Iran-backed rebels Yemen have accused Saudi Arabia of blowing up part of the capital’s airport and preventing much-needed aid from entering the country.
Houthi rebel leaders said on Tuesday that the radio navigation system at Sanaa International Airport had been destroyed in a Saudi airstrike.
‘This halted the only flights at Sanaa airport – those of the United Nations and other international organisations delivering humanitarian assistance’, the rebel-run General Authority for Civil Aviation said.
Houthi rebel leaders in Yemen say the radio navigation tower at Sanaa airport was destroyed preventing aid aircraft, the only ones currently using the runway, to land
The destruction of the navigation tower cuts off another aid supply line into Yemen where it is estimated 7million people are facing famine (pictured, people inspect the site of a second Saudi strike in the Yemeni capital)
Seven million people are at risk of famine in Yemen, according to the United Nations, and are relying almost exclusively on aid to feed themselves.
There was international outcry last week when Saudi Arabia blockaded the country’s ports after a missile was fired towards its territory by the Houthi rebels.
On Monday Saudi agreed to reopen ports in government controlled areas, but demanded extra security measures be put in place around the rebel controlled port of Hodeida.
Jamie McGoldrick, the head of the UN’s aid mission in Yemen, criticised the Saudis, saying such measures would take too long to implement and cause needless deaths.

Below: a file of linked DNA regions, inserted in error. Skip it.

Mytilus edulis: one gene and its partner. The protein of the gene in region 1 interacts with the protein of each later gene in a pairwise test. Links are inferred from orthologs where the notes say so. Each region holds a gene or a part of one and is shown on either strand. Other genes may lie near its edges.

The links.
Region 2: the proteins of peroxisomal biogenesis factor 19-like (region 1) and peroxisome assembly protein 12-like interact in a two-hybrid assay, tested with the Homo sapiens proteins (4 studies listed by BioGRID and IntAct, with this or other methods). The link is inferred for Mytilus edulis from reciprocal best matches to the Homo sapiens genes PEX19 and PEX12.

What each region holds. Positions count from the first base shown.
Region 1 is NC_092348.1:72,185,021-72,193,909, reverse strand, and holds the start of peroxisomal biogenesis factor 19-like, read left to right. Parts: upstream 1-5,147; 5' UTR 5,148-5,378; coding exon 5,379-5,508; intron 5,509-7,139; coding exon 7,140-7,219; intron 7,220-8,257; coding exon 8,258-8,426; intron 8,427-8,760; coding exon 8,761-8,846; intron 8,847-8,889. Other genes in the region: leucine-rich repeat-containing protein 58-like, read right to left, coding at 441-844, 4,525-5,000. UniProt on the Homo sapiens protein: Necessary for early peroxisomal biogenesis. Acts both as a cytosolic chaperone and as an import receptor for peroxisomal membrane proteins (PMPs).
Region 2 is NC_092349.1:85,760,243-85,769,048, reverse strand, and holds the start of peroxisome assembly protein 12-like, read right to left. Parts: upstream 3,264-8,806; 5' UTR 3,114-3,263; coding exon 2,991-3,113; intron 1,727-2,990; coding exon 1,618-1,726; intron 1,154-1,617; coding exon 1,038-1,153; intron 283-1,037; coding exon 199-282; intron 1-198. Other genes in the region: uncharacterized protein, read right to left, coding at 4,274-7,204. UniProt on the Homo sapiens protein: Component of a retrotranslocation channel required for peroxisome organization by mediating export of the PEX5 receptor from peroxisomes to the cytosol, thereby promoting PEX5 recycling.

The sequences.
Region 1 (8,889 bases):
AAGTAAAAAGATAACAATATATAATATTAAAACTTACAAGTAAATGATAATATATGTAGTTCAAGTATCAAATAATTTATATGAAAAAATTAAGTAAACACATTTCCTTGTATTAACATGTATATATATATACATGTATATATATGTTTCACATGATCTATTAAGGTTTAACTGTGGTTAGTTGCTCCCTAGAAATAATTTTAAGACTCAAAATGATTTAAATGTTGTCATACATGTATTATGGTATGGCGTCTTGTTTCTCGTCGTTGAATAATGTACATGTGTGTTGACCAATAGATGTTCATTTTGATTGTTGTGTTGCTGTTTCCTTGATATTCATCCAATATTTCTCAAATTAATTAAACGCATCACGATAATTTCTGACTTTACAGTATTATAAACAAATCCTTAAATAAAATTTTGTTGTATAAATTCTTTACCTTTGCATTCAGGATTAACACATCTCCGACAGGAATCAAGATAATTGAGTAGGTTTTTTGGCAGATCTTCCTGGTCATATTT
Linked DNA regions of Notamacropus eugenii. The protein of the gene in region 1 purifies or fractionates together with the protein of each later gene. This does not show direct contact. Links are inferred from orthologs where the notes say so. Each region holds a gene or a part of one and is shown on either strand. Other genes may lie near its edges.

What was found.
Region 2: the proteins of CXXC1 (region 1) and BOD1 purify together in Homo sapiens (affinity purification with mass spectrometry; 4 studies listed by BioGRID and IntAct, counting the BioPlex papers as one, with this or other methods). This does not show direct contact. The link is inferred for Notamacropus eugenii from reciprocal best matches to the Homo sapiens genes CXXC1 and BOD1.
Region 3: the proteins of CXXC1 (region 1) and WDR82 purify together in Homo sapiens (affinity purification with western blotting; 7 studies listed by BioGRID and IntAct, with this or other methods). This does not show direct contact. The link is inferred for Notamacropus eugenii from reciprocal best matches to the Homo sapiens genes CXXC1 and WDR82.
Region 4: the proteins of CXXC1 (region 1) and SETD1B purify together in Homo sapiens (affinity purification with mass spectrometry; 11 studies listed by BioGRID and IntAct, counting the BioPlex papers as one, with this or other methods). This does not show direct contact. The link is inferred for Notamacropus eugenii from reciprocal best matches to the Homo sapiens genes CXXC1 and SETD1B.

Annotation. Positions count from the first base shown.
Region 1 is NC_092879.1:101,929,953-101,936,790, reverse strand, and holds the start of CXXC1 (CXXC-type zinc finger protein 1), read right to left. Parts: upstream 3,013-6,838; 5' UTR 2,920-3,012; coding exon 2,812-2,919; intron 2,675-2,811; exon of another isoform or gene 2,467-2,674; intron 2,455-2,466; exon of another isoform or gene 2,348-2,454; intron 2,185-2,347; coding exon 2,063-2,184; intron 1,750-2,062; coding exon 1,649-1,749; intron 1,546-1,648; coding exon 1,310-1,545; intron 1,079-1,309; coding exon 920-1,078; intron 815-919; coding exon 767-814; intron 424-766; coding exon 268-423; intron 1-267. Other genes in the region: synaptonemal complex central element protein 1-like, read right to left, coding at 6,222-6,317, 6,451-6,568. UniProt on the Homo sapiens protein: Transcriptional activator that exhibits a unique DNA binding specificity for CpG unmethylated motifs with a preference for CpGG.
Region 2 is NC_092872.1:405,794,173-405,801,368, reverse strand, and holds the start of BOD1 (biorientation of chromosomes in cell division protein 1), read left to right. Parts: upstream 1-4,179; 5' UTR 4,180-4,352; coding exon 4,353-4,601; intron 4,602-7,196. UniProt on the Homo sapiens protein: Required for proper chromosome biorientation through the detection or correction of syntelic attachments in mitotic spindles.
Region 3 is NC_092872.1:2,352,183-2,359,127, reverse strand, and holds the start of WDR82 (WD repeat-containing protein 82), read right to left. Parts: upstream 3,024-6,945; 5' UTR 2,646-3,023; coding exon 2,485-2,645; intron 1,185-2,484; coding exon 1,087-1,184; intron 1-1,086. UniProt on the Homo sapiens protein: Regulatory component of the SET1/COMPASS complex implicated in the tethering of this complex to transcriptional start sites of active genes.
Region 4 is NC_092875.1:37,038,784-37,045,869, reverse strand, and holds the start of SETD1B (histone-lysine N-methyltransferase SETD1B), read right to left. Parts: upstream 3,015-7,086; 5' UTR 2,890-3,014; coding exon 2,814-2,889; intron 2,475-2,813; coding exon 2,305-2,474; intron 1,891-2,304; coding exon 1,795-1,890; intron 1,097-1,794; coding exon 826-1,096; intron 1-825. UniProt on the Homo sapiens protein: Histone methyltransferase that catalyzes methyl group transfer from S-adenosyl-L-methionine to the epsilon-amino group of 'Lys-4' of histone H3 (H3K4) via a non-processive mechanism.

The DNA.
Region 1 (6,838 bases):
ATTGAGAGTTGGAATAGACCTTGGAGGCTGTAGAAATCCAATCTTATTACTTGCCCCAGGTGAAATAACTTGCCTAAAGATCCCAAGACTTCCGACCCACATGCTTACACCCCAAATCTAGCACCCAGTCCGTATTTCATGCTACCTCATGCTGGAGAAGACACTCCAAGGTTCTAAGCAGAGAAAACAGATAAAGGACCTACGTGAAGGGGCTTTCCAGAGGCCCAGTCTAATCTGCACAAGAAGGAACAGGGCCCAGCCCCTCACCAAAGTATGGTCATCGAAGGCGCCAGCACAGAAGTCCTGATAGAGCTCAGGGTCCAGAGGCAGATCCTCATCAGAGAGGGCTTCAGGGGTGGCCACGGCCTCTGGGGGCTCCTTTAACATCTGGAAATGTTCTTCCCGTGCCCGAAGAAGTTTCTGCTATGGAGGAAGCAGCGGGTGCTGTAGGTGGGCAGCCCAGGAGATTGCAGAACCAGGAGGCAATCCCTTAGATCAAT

People inspect damage at the Defense Ministry complex in Sanaa after a Saudi airstrike
The strike comes just a day after Saudi ambassador to the UN Abdallah Al-Mouallimi agreed to reopen some ports to allow aid in. He had faced international outcry over the move last week
UN aid operations need access to the ports of Hodeida and Saleef because more than two-thirds of the people in need are closest to those ports, he said.
Aden port, which is controlled by allies of Saudi Arabia, does not have the capacity to handle the necessary volume of humanitarian cargo, he added.
The day after the UN heard from Mr McGoldrick, the navigation tower was destroyed.
World Health Organization officials say more than 8,600 people have died since fighting broke out in Yemen in March 2015.
Some 2,000 of those deaths were the result of a cholera epidemic that swept rebel-held areas this summer, with half a million people infected.
Almost 50,000 have been wounded in the fighting, according to WHO figures.